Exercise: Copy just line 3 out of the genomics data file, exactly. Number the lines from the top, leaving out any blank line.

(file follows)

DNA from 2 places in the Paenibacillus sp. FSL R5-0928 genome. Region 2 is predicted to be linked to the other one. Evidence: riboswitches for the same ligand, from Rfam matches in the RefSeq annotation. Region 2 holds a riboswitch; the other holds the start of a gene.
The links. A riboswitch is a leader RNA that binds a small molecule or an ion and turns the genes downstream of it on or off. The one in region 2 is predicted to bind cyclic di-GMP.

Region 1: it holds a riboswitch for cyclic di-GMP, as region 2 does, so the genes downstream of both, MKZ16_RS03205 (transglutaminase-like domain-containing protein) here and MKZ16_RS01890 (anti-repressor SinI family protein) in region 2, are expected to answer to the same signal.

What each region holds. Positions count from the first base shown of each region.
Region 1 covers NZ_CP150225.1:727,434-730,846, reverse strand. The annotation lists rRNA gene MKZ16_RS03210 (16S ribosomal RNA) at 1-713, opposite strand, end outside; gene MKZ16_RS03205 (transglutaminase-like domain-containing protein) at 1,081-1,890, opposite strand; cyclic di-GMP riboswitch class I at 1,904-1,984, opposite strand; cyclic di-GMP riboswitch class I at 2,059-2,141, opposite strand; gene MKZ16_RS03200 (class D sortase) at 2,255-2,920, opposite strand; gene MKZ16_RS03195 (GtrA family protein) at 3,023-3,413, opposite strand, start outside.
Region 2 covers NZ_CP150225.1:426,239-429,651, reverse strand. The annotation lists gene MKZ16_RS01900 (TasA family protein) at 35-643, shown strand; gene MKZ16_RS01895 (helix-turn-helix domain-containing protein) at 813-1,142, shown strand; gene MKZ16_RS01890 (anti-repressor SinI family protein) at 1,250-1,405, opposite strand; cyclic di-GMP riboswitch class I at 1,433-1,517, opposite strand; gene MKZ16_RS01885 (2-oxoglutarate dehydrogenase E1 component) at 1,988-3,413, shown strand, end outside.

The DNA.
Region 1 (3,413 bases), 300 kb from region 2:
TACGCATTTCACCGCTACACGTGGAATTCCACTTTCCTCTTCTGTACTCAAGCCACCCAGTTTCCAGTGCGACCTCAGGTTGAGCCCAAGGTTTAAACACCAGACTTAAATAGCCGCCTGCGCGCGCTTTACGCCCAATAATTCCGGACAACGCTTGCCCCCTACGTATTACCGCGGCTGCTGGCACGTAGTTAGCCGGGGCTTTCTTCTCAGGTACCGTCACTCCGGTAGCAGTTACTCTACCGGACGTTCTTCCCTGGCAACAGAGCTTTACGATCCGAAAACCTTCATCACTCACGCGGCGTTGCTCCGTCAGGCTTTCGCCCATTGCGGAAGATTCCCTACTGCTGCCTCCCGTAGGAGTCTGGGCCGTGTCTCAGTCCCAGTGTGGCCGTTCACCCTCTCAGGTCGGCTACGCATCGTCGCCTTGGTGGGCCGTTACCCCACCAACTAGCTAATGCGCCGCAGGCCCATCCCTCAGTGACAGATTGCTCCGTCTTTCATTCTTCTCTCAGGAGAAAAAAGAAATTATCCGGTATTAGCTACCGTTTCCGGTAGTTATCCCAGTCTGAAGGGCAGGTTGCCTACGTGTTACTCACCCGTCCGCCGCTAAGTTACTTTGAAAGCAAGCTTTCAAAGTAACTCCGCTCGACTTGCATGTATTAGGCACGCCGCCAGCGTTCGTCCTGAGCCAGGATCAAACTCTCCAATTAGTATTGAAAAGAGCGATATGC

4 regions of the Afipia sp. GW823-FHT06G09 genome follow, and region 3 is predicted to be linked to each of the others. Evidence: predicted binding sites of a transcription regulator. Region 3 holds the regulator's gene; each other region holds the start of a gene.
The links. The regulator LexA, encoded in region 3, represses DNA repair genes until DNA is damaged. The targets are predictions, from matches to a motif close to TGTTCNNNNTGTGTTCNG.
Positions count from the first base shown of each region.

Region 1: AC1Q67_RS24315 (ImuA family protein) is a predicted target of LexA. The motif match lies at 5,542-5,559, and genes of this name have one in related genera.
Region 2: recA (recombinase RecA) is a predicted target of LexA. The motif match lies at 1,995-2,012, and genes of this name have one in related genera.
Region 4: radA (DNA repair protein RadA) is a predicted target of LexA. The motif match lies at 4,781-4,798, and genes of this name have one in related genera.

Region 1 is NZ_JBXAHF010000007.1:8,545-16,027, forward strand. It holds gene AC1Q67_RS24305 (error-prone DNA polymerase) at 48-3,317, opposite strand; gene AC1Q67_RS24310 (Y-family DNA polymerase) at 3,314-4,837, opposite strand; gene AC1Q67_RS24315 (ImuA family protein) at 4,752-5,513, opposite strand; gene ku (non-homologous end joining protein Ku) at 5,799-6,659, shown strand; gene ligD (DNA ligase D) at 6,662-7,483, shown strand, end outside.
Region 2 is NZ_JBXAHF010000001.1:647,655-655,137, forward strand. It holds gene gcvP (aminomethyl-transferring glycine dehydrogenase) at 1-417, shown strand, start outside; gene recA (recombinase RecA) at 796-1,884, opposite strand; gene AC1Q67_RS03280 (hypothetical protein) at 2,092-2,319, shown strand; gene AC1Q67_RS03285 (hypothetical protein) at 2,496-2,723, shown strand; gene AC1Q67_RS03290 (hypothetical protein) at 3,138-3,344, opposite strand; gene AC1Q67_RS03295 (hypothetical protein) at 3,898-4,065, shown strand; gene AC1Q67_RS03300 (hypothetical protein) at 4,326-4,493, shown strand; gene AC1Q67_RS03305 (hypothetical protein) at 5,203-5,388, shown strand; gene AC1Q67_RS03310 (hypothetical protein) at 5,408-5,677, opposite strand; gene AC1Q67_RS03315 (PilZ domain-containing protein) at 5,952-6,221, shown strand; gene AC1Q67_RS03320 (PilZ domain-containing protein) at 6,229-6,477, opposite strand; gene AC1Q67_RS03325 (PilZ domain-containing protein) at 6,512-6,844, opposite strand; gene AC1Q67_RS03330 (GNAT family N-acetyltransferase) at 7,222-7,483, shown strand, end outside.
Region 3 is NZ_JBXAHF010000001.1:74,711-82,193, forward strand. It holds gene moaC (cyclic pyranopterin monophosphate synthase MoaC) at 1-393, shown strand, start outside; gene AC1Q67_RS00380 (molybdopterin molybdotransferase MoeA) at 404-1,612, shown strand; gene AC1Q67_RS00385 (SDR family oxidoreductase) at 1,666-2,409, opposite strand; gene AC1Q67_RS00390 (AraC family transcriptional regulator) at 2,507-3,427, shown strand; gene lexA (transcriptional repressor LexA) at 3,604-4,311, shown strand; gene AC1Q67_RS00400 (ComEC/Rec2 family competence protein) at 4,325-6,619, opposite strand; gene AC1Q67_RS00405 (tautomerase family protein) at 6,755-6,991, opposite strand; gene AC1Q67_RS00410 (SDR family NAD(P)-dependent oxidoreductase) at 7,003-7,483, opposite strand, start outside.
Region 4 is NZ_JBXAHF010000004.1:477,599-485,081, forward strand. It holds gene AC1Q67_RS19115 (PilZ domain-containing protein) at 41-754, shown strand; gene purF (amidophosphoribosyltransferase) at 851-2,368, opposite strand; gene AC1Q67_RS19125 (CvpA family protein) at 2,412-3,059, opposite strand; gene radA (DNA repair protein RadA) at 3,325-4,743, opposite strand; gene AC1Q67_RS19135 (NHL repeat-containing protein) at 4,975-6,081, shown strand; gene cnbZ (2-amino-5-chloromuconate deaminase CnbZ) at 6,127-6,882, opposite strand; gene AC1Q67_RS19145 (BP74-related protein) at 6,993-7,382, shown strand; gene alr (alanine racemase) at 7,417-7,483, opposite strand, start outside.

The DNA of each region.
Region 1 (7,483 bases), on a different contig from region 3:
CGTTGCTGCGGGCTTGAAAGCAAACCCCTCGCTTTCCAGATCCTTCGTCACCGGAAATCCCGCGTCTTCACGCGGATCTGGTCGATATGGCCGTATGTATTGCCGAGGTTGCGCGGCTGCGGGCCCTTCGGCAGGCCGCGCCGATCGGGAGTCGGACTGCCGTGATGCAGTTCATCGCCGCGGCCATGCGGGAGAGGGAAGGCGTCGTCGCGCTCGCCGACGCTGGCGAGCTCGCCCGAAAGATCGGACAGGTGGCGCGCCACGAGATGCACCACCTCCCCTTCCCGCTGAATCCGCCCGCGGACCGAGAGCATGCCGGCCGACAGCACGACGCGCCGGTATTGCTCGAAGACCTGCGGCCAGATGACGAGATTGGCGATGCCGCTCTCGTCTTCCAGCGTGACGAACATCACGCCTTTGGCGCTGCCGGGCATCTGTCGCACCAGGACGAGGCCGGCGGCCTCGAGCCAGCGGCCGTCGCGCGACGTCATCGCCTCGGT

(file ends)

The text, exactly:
Region 1: it holds a riboswitch for cyclic di-GMP, as region 2 does, so the genes downstream of both, MKZ16_RS03205 (transglutaminase-like domain-containing protein) here and MKZ16_RS01890 (anti-repressor SinI family protein) in region 2, are expected to answer to the same signal.